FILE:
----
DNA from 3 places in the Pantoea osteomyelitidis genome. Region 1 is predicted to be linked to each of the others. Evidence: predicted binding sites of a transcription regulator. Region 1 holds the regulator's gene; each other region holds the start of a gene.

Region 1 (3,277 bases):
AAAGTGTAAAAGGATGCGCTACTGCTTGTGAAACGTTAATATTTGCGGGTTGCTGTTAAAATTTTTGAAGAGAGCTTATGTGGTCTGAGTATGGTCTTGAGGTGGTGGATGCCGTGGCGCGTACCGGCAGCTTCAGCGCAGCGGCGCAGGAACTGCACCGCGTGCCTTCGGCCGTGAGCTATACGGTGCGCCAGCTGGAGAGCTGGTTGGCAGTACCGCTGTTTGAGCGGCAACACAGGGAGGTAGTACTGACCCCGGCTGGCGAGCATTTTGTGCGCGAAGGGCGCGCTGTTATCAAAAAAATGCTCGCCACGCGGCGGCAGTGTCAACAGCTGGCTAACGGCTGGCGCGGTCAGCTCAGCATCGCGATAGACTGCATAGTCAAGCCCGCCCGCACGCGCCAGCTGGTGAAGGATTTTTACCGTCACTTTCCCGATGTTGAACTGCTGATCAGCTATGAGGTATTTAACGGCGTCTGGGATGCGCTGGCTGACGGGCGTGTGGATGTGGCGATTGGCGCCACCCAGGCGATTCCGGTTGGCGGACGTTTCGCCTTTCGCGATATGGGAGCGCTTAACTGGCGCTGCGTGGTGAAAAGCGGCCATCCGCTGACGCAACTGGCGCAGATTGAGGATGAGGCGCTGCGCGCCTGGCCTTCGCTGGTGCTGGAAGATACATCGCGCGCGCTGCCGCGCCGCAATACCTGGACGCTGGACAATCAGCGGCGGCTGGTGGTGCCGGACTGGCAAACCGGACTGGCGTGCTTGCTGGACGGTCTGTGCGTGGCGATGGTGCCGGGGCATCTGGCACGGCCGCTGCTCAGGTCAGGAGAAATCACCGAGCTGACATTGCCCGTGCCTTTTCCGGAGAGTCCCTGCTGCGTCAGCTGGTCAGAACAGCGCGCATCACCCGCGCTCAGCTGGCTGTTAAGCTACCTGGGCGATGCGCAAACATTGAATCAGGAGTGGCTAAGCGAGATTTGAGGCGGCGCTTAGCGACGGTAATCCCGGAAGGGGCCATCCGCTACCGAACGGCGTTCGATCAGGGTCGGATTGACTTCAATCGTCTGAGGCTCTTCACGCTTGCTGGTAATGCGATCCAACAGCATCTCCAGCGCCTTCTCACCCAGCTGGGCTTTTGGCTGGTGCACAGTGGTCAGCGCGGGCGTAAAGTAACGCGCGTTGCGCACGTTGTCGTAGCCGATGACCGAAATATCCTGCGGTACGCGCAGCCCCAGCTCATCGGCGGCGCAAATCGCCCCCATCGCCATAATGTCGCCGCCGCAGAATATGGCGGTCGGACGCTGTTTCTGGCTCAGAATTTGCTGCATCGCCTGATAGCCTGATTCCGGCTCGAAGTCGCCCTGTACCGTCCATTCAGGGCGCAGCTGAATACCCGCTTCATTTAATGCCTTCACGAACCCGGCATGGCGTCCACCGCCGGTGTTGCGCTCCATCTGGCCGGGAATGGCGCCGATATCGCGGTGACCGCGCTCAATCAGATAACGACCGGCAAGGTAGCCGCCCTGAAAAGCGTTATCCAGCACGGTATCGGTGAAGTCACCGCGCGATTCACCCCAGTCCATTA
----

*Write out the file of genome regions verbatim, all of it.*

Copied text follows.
DNA from 3 places in the Pantoea osteomyelitidis genome. Region 1 is predicted to be linked to each of the others. Evidence: predicted binding sites of a transcription regulator. Region 1 holds the regulator's gene; each other region holds the start of a gene.

Region 1 (3,277 bases):
AAAGTGTAAAAGGATGCGCTACTGCTTGTGAAACGTTAATATTTGCGGGTTGCTGTTAAAATTTTTGAAGAGAGCTTATGTGGTCTGAGTATGGTCTTGAGGTGGTGGATGCCGTGGCGCGTACCGGCAGCTTCAGCGCAGCGGCGCAGGAACTGCACCGCGTGCCTTCGGCCGTGAGCTATACGGTGCGCCAGCTGGAGAGCTGGTTGGCAGTACCGCTGTTTGAGCGGCAACACAGGGAGGTAGTACTGACCCCGGCTGGCGAGCATTTTGTGCGCGAAGGGCGCGCTGTTATCAAAAAAATGCTCGCCACGCGGCGGCAGTGTCAACAGCTGGCTAACGGCTGGCGCGGTCAGCTCAGCATCGCGATAGACTGCATAGTCAAGCCCGCCCGCACGCGCCAGCTGGTGAAGGATTTTTACCGTCACTTTCCCGATGTTGAACTGCTGATCAGCTATGAGGTATTTAACGGCGTCTGGGATGCGCTGGCTGACGGGCGTGTGGATGTGGCGATTGGCGCCACCCAGGCGATTCCGGTTGGCGGACGTTTCGCCTTTCGCGATATGGGAGCGCTTAACTGGCGCTGCGTGGTGAAAAGCGGCCATCCGCTGACGCAACTGGCGCAGATTGAGGATGAGGCGCTGCGCGCCTGGCCTTCGCTGGTGCTGGAAGATACATCGCGCGCGCTGCCGCGCCGCAATACCTGGACGCTGGACAATCAGCGGCGGCTGGTGGTGCCGGACTGGCAAACCGGACTGGCGTGCTTGCTGGACGGTCTGTGCGTGGCGATGGTGCCGGGGCATCTGGCACGGCCGCTGCTCAGGTCAGGAGAAATCACCGAGCTGACATTGCCCGTGCCTTTTCCGGAGAGTCCCTGCTGCGTCAGCTGGTCAGAACAGCGCGCATCACCCGCGCTCAGCTGGCTGTTAAGCTACCTGGGCGATGCGCAAACATTGAATCAGGAGTGGCTAAGCGAGATTTGAGGCGGCGCTTAGCGACGGTAATCCCGGAAGGGGCCATCCGCTACCGAACGGCGTTCGATCAGGGTCGGATTGACTTCAATCGTCTGAGGCTCTTCACGCTTGCTGGTAATGCGATCCAACAGCATCTCCAGCGCCTTCTCACCCAGCTGGGCTTTTGGCTGGTGCACAGTGGTCAGCGCGGGCGTAAAGTAACGCGCGTTGCGCACGTTGTCGTAGCCGATGACCGAAATATCCTGCGGTACGCGCAGCCCCAGCTCATCGGCGGCGCAAATCGCCCCCATCGCCATAATGTCGCCGCCGCAGAATATGGCGGTCGGACGCTGTTTCTGGCTCAGAATTTGCTGCATCGCCTGATAGCCTGATTCCGGCTCGAAGTCGCCCTGTACCGTCCATTCAGGGCGCAGCTGAATACCCGCTTCATTTAATGCCTTCACGAACCCGGCATGGCGTCCACCGCCGGTGTTGCGCTCCATCTGGCCGGGAATGGCGCCGATATCGCGGTGACCGCGCTCAATCAGATAACGACCGGCAAGGTAGCCGCCCTGAAAAGCGTTATCCAGCACGGTATCGGTGAAGTCACCGCGCGATTCACCCCAGTCCATTA